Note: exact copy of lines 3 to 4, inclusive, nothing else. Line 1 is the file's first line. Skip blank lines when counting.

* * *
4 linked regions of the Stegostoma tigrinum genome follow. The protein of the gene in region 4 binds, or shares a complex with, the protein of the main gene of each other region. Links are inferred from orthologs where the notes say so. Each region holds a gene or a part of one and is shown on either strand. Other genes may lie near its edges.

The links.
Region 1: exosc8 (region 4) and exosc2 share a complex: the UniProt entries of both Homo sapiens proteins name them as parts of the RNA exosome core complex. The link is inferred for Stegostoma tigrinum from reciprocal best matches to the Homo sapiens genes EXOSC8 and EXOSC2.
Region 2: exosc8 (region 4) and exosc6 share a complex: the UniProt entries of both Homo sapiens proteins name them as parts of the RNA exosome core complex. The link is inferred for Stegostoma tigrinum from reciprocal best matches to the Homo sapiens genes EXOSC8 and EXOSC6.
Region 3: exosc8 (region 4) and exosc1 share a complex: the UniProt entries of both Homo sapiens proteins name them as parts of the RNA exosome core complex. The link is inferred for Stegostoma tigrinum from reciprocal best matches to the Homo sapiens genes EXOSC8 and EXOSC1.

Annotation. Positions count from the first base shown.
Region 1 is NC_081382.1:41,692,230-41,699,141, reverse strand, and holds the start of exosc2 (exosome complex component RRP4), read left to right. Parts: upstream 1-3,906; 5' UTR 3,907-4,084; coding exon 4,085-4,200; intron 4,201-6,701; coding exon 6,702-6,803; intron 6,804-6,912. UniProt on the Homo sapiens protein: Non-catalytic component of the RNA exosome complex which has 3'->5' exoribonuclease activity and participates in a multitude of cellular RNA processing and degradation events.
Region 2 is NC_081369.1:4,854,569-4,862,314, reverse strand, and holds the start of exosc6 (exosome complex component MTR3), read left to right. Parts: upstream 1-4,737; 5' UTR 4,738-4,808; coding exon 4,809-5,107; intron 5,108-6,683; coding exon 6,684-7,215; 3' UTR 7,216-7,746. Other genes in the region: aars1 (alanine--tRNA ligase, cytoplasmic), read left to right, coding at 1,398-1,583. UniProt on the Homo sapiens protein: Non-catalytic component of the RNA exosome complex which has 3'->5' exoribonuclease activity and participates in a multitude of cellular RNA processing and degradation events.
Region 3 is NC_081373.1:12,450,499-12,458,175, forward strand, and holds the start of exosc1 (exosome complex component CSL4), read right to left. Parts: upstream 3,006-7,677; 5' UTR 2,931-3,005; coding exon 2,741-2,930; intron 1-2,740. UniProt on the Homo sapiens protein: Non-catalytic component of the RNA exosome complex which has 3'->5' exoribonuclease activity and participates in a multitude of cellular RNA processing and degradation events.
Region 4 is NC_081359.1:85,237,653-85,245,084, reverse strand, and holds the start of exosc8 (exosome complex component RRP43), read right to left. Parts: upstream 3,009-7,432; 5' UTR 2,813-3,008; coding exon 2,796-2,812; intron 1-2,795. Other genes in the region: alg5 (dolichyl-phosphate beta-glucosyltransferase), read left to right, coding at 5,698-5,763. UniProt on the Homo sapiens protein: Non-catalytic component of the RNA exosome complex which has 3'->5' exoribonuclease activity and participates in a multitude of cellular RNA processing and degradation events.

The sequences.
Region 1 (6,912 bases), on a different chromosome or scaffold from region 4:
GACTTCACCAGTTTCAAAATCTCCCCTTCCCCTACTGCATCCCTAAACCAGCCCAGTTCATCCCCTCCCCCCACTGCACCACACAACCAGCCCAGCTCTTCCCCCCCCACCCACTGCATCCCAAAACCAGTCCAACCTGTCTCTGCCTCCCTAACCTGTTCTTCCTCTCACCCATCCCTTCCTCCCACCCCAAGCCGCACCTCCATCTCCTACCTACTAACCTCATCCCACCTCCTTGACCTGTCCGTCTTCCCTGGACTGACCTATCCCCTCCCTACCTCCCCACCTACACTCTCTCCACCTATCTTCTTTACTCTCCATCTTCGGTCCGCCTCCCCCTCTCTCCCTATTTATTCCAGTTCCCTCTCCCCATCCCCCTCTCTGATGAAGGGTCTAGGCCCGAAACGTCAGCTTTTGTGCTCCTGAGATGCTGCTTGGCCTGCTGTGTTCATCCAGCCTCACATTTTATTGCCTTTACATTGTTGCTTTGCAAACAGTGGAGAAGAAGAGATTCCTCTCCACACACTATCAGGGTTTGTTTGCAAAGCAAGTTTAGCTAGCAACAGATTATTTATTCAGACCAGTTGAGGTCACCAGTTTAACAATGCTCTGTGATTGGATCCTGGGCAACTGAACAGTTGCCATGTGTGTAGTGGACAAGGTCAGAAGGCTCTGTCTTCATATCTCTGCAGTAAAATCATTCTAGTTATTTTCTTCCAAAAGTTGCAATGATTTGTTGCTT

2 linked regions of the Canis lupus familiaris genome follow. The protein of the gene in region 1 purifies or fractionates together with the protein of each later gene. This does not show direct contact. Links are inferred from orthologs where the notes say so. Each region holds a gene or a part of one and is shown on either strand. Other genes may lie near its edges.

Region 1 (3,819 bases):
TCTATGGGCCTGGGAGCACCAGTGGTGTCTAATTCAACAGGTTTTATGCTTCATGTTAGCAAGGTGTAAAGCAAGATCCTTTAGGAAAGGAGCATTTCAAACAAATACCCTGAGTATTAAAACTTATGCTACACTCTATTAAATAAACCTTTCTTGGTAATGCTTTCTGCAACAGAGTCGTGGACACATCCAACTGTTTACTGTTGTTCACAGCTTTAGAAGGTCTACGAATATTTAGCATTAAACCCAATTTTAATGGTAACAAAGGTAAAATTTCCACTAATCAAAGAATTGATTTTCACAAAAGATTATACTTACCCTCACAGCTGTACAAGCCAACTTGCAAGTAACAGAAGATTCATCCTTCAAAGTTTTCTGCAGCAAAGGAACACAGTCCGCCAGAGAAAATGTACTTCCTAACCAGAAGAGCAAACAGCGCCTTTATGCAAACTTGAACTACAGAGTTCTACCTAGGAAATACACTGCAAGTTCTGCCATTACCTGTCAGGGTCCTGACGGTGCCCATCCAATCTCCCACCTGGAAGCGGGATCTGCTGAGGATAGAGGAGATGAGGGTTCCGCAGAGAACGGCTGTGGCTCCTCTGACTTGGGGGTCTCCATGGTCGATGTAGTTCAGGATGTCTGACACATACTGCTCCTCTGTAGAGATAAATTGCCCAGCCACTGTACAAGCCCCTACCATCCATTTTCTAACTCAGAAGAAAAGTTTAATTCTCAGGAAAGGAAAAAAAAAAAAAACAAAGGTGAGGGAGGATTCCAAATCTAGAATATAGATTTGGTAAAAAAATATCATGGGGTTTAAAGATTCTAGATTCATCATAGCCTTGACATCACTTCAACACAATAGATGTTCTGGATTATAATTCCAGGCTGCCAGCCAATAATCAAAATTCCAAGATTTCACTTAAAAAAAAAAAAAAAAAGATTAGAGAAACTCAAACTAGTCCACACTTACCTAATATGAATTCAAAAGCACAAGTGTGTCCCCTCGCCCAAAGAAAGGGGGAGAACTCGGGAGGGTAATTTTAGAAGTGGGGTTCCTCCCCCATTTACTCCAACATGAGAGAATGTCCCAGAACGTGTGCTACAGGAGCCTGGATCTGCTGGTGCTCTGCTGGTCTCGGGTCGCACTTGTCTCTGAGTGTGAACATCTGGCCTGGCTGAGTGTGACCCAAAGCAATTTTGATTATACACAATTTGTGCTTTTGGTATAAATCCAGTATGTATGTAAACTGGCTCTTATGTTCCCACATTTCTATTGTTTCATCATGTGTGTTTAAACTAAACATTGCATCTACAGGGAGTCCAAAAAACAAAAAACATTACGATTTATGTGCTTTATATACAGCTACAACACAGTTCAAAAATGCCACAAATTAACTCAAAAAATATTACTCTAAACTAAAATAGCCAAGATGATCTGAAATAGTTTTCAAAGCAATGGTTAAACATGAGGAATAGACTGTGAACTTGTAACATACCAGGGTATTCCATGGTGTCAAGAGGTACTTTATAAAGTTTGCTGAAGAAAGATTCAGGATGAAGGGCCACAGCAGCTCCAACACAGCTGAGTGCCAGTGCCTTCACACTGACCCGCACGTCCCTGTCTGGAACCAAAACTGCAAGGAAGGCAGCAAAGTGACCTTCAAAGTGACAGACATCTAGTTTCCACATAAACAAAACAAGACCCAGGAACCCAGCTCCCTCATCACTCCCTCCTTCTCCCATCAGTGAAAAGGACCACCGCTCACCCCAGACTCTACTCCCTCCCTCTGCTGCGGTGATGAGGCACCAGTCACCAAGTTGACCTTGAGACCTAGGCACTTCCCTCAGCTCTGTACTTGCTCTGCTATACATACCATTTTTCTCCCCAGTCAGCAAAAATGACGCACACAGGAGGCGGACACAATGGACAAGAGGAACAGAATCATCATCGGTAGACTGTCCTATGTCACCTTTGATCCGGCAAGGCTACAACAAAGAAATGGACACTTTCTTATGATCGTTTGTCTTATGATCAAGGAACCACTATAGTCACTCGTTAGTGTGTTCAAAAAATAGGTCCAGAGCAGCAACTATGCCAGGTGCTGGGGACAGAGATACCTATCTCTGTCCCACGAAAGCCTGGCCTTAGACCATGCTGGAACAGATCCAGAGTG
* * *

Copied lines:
Region 1: exosc8 (region 4) and exosc2 share a complex: the UniProt entries of both Homo sapiens proteins name them as parts of the RNA exosome core complex. The link is inferred for Stegostoma tigrinum from reciprocal best matches to the Homo sapiens genes EXOSC8 and EXOSC2.
Region 2: exosc8 (region 4) and exosc6 share a complex: the UniProt entries of both Homo sapiens proteins name them as parts of the RNA exosome core complex. The link is inferred for Stegostoma tigrinum from reciprocal best matches to the Homo sapiens genes EXOSC8 and EXOSC6.